• allozymes;
  • conservation genetics;
  • Epinephelus marginatus;
  • fish;
  • microsatellites;
  • molecular markers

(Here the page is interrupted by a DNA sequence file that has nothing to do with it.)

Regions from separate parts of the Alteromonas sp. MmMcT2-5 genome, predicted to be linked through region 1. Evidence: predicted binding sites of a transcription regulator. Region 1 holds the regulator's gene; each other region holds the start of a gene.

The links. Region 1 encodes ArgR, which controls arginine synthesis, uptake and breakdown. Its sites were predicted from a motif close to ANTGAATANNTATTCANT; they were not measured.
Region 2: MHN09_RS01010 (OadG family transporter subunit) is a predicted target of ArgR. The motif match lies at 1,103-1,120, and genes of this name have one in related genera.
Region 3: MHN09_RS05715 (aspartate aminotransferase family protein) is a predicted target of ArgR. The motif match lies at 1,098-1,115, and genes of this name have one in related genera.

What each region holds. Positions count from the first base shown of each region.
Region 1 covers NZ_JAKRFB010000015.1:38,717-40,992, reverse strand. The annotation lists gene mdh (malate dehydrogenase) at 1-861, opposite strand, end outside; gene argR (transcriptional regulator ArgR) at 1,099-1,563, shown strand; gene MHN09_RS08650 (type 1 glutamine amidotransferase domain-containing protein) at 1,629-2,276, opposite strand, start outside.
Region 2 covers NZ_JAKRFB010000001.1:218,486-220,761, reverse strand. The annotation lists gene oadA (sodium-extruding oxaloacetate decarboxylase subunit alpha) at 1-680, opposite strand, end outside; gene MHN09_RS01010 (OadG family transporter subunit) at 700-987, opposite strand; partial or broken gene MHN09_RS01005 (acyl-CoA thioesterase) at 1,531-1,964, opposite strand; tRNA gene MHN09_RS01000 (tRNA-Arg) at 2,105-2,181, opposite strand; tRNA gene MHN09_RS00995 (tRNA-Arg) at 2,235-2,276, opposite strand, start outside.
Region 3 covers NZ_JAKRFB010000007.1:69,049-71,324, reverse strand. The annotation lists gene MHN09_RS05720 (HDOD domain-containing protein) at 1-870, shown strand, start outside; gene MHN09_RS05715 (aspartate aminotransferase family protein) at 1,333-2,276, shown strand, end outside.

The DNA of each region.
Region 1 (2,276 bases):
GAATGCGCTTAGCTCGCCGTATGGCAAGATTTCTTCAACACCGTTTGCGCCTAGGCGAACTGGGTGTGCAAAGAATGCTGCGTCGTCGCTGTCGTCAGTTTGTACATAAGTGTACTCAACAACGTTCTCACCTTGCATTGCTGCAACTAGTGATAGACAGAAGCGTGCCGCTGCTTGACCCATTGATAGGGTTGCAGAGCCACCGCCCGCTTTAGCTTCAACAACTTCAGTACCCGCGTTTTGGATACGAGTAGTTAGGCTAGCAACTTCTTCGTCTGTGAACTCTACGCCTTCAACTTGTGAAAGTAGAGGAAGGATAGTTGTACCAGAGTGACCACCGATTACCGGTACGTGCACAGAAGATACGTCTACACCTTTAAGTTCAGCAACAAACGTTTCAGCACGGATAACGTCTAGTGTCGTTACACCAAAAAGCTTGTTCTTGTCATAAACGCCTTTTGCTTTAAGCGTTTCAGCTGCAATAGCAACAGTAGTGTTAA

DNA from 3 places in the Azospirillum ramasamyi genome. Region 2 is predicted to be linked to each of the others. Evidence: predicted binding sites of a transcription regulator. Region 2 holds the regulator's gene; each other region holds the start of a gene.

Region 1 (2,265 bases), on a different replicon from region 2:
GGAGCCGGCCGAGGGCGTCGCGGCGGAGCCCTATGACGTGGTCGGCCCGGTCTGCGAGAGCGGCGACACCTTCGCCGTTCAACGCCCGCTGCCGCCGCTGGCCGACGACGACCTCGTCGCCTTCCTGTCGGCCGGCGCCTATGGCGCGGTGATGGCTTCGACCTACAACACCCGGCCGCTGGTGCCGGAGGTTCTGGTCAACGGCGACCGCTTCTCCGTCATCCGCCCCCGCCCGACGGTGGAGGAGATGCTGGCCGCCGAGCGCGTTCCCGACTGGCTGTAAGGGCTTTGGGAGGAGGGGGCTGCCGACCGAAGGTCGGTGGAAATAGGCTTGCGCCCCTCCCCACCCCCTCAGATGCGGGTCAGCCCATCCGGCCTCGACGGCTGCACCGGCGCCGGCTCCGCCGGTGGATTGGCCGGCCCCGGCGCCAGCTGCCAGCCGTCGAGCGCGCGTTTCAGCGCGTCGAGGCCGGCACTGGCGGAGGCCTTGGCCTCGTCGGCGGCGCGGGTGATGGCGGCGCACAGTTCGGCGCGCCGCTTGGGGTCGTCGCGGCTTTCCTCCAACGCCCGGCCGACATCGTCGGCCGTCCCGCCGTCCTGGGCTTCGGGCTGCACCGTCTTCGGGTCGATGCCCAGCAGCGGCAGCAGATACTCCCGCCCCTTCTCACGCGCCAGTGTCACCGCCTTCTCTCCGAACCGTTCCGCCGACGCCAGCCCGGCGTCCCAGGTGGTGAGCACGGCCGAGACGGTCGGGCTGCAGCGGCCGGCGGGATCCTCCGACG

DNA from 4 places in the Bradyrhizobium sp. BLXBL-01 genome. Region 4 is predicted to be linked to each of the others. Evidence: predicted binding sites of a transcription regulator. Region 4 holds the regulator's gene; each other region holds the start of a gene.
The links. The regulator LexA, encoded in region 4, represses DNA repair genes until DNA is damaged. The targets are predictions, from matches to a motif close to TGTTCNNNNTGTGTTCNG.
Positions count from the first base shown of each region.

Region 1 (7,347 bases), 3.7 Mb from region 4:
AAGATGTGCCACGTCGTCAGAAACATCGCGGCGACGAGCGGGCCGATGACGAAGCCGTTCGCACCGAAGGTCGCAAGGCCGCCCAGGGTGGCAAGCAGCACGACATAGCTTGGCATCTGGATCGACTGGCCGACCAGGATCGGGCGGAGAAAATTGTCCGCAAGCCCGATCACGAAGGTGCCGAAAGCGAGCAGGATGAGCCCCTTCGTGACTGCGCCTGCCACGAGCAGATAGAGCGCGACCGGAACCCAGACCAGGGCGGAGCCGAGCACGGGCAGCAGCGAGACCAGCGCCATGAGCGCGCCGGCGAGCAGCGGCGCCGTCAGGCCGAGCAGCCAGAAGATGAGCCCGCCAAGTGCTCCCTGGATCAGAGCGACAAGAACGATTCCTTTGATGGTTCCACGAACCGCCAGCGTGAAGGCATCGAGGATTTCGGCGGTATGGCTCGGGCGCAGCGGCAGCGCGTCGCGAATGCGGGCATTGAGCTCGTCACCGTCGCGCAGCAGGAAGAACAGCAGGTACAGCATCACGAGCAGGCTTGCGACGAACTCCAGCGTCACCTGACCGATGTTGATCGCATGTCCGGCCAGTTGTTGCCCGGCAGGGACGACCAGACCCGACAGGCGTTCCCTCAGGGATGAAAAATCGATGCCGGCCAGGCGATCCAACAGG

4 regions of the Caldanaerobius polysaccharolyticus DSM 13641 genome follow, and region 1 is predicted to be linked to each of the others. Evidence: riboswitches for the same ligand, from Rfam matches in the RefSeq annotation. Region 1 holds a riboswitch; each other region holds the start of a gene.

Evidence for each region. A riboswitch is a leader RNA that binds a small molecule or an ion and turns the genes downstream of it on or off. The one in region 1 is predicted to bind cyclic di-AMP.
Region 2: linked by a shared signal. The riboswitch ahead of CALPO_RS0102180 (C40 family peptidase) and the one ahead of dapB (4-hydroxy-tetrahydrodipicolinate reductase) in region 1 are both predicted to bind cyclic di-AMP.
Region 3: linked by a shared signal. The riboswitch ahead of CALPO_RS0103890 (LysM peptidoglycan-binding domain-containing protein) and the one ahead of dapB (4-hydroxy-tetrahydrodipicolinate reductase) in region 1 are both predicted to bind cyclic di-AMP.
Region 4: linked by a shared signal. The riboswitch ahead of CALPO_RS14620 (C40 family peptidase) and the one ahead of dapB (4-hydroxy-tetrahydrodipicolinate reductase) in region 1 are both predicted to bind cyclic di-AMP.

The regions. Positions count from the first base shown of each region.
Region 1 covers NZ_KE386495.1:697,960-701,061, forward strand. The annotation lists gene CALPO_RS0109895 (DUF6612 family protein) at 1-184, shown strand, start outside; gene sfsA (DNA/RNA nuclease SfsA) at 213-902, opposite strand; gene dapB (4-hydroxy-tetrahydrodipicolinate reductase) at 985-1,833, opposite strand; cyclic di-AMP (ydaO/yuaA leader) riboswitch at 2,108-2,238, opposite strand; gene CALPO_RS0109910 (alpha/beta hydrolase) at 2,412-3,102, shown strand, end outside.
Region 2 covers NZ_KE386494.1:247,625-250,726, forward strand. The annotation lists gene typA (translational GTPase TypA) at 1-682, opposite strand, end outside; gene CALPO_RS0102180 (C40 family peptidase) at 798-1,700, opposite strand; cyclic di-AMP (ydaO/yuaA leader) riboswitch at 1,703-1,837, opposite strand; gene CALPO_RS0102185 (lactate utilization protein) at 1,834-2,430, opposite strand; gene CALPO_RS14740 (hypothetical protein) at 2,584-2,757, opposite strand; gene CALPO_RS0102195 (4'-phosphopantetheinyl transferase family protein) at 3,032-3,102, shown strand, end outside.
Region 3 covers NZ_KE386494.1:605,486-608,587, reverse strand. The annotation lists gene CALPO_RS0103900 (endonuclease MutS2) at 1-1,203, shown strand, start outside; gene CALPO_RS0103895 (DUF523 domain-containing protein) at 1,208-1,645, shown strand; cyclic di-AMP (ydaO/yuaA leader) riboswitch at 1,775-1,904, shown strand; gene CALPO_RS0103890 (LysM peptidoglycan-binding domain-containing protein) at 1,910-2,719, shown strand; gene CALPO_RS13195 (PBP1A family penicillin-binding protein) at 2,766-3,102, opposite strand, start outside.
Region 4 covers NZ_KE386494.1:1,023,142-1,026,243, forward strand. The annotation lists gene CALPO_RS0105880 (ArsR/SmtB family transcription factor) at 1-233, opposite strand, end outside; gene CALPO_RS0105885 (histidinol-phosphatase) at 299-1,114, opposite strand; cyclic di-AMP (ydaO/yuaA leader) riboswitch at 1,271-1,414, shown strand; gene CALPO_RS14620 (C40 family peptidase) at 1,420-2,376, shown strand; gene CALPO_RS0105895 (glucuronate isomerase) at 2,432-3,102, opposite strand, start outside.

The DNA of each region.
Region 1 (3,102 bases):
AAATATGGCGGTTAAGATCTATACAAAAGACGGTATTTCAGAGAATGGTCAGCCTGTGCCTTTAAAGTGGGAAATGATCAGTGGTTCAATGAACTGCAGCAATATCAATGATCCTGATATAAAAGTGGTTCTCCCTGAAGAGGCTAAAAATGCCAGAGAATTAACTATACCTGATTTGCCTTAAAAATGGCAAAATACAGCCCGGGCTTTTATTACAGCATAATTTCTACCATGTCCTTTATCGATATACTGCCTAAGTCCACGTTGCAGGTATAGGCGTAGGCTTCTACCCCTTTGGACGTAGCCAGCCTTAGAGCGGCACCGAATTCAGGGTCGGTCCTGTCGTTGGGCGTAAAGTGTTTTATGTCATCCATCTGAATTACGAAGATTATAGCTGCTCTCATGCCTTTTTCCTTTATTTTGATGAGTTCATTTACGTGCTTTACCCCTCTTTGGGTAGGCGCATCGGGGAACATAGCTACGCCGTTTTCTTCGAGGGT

The dusky grouper, Epinephelus marginatus, inhabits coastal reefs in the Mediterranean Sea and Atlantic Ocean. A decline in the abundance of this long-lived protogynous hermaphrodite has led to its listing as an endangered species in the Mediterranean, and heightened management concerns regarding its genetic variability and population substructure. To address these concerns, we analysed genetic variation at seven microsatellite and 28 allozyme loci in dusky groupers sampled from seven areas (for microsatellites) and three areas (for allozymes) in the west-central Mediterranean. Levels of genetic variability were higher for microsatellites than for allozymes (mean HE = 0.78 and 0.07, respectively), but similar to those observed in other marine fishes with comparable markers. Both microsatellites and allozymes revealed significant genetic differentiation among all areas analysed with each class of marker, but the magnitude of differentiation revealed by allozymes over three locales (FST = 0.214) was greater than that detected with microsatellites over seven areas, or over the three areas shared with the allozyme analysis (FST = 0.018 and ~0, respectively). A large proportion of the allozyme differentiation was due to a single locus (ADA*) possibly influenced by selection, but allozyme differentiation over the three areas was still highly significant (FST = 0.06, P < 0.0001), and the 95% confidence intervals for allozyme and microsatellite FST did not overlap when this locus was excluded. There was no evidence of isolation by distance with either class of markers. Our results lead us to conclude that dusky groupers are not panmictic in the Mediterranean Sea and suggest that they should be managed on a local basis. However, more work is needed to elucidate genetic relationships among populations.